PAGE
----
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Industry Q&A: Project Management with Kellie Fraser
Kellie Fraser was interviewed as part of our Industry expert series
on our Skillstalk blog in 2016. At the time, she was working as a Contract Administrator in the Building and Construction industry. She shares with us what her role involves, the type of projects she manages and what attracted her to do this line of work.
What is your official job title, and what does your role involve?
I am officially titled as a Contract Administrator (CA). However my role varies depending on the value and complexity of the project. On smaller projects, say under $5-6m, I will undertake the dual role of CA and Project Manager (PM). On larger or complex project we would have more staff allocated to it and I would then solely fall into the CA role.
Typically, the role covers the following responsibilities:
Oversee all aspects of the project as client liaison and project manager
Prepare contracts for suppliers and subcontractors, highlighting relevant issues specific to the job
Review contractual obligations and contract terms
Monitor budget for all engaged projects
Negotiate on purchase price to subcontractors and suppliers, to achieve and exceed budget
Tender out all aspects of procurement
Maintain procurement spreadsheet and quote folders
Resolve issues as they arise with client, team and contractors
Communicate efficiently and effectively with all parties involved in project
Establish and update records of all correspondence related to works activity
Review and approve invoices, variations and reconciliation documentation
What can you tell us about the company you work for and the kind of projects you work on?
I work for a medium-sized Commercial Builder who specialises in (but is not limited to) interior fitouts, as we undertake all aspects of construction. The business has been running for over 15 years and has a solid presence in the Commercial sector. We have a core strength in working with heritage listed buildings, creating new facilities for present operational needs, without losing the history and beauty of the building. We work for government, airports, mining, banks, insurance and private companies etc.
Over the last two years I have completed five projects at the Perth Domestic Airport, everything from installation of auto bag drops, new data centres, upgrades to amenities, skydomes and retail upgrades. Also, I have completed a large scale base build project for Australia Post at the heritage listed GPO building. Within my construction experience I have exposure to all sectors of construction, from undertaking industrial projects at the Perth Mint, to luxury apartments in Applecross, mix use developments, to $12m food processing plants, buildings at universities and high schools and simple residential developments.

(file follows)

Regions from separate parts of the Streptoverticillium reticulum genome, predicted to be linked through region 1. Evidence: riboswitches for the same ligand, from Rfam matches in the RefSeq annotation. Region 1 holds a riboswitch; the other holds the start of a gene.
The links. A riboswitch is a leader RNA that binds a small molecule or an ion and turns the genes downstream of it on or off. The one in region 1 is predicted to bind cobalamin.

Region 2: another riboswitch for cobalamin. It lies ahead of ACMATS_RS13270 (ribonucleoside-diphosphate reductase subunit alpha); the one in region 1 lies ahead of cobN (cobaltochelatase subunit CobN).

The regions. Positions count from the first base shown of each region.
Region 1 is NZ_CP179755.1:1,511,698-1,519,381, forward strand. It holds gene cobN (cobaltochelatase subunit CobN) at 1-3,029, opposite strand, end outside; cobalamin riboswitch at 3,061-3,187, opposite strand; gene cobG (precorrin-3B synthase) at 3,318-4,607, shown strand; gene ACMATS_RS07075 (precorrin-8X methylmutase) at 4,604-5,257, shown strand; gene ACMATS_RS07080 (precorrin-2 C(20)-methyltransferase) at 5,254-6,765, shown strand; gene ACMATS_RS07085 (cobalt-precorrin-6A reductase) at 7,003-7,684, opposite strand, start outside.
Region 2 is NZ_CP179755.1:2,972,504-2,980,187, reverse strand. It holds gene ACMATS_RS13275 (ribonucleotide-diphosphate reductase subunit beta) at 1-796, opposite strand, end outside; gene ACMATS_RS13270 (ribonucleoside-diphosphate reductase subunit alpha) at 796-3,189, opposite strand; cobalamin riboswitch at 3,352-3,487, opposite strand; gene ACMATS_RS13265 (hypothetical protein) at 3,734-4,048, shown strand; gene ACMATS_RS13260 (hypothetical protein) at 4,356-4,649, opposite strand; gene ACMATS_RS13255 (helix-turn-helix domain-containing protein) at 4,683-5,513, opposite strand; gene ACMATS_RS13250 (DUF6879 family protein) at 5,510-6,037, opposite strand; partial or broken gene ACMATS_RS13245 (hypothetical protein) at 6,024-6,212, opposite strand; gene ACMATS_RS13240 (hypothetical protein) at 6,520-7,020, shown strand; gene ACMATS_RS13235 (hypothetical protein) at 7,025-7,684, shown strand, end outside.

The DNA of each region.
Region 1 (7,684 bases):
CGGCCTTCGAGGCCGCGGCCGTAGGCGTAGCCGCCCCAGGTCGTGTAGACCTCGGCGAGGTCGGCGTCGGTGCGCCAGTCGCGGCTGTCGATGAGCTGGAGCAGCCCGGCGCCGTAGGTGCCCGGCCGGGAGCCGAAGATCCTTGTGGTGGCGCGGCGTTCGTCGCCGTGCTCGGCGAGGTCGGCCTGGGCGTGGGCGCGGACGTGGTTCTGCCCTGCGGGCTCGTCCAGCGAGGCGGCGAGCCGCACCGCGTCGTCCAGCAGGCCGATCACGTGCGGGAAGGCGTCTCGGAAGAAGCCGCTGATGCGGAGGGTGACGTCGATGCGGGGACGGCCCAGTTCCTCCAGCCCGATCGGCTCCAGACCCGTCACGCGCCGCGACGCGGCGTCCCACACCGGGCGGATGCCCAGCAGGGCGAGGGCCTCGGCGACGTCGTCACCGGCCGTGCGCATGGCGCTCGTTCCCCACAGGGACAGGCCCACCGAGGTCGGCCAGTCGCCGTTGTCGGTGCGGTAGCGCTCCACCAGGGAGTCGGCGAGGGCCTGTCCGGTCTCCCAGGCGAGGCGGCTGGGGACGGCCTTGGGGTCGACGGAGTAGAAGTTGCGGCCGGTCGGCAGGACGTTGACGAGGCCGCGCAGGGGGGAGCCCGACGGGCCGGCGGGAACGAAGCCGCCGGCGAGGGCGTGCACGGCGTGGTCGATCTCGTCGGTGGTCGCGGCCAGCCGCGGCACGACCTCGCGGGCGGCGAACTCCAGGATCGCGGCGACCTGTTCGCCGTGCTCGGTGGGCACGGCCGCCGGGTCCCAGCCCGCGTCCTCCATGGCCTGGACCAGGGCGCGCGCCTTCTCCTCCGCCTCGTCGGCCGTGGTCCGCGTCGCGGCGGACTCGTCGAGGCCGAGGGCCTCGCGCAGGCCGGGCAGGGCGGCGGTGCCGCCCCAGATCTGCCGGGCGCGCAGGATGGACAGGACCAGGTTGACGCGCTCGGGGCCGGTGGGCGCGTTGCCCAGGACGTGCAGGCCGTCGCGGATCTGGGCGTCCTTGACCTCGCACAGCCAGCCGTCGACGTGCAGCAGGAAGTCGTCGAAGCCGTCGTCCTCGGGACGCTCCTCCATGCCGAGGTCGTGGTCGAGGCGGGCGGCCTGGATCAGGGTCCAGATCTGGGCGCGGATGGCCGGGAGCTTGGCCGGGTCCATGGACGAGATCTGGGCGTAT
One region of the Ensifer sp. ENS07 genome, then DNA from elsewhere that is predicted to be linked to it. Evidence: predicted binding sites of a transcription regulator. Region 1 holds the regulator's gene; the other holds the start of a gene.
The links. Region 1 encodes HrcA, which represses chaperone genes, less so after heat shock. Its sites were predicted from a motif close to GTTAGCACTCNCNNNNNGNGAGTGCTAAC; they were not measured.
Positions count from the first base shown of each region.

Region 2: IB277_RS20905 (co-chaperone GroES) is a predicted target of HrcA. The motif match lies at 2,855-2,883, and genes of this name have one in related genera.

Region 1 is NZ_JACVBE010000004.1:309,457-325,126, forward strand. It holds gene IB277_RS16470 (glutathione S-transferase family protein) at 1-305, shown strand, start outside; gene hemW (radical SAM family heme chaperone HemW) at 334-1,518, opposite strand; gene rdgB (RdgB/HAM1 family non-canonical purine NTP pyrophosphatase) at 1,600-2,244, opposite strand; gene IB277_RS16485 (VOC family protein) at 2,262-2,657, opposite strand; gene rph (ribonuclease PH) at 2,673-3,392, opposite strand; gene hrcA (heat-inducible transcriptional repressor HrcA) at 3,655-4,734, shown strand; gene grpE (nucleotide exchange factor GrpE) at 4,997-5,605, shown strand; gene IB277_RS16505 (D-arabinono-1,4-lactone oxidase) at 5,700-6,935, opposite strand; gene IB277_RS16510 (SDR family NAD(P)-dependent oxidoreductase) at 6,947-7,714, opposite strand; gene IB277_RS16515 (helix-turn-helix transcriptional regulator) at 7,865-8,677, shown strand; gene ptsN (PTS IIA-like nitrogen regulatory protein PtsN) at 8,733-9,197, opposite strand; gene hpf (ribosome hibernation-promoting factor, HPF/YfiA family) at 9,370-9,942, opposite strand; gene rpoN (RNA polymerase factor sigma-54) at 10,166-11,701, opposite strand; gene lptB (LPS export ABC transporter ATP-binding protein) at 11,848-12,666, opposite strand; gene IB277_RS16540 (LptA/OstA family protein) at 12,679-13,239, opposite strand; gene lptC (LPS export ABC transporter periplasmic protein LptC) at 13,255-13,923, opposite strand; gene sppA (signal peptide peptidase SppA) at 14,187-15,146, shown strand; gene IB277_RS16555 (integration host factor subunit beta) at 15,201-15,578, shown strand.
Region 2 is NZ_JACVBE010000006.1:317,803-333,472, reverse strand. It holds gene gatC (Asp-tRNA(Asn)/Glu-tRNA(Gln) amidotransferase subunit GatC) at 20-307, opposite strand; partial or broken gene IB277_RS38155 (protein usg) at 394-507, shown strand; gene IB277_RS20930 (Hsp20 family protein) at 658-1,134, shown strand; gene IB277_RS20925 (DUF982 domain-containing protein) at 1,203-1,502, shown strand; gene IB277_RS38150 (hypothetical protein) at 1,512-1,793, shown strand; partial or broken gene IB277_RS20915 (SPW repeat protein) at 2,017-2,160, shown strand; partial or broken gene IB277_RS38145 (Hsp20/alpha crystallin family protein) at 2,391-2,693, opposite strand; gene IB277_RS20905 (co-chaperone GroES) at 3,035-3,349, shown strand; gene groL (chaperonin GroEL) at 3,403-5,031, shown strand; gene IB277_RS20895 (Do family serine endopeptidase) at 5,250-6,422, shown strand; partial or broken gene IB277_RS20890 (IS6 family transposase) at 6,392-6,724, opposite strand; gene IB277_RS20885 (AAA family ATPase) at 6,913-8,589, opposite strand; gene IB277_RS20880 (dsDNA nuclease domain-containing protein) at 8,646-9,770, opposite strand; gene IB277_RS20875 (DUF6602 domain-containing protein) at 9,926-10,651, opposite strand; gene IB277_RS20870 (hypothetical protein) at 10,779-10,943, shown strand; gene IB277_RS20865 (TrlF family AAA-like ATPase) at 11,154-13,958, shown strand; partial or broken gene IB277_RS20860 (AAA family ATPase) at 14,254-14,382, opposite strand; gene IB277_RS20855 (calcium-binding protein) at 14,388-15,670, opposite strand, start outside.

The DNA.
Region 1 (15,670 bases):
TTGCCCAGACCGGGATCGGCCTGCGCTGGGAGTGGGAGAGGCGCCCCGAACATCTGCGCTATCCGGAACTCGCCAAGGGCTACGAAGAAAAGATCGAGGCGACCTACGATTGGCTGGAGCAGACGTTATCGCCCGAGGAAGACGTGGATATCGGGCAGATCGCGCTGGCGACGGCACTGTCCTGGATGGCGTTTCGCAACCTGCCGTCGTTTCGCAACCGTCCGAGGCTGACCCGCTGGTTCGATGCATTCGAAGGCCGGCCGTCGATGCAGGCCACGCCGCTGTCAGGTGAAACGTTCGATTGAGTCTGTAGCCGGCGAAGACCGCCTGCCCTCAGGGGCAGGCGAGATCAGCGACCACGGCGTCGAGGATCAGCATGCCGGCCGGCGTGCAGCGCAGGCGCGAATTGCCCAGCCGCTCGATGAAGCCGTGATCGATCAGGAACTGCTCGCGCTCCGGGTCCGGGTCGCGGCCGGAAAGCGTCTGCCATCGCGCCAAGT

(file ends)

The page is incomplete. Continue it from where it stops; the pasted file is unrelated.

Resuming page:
What was your first job in the industry and what did you study to get into the role you’re in now?
I kind of fell into construction. My original background was insurance and office administration. While living in the UK in 2004 I applied for a role as a
for a maintenance helpdesk at a Housing Association. I knew nothing about maintenance or building, but what I did know was customer service and administration. They provided me with an opportunity to learn the aspects I had no knowledge in.
Once I got a taste for building, I knew it was something I loved and it came naturally to my skillsets of being organised, having excellent time management, good at mathematics and being adaptable to the ever changing project environments. From this point onwards I worked as a
in Melbourne, until my practical experience could take me no further.
I returned to Perth in 2010 to work and study full-time. I completed my Bachelors degree in Applied Science - Construction Management and Economics at Curtin University in 2013. Due to my practical experience I was able to reduce my four year degree to three years with exemptions. Since 2010, I have worked as both a Contract Administrator and
in West Australia’s Commercial Construction.
Could you run us through an average day on the job?
A CA’s roles varies throughout the month and the stage of the project. Within a month, you will allow one week for end of month financials, one week for forecasting and progress claim/variation assessments and everything else in between will be taken up with the ongoing management of the project, such as RFI’s, variations, document control, notices, meetings, purchase orders, etc.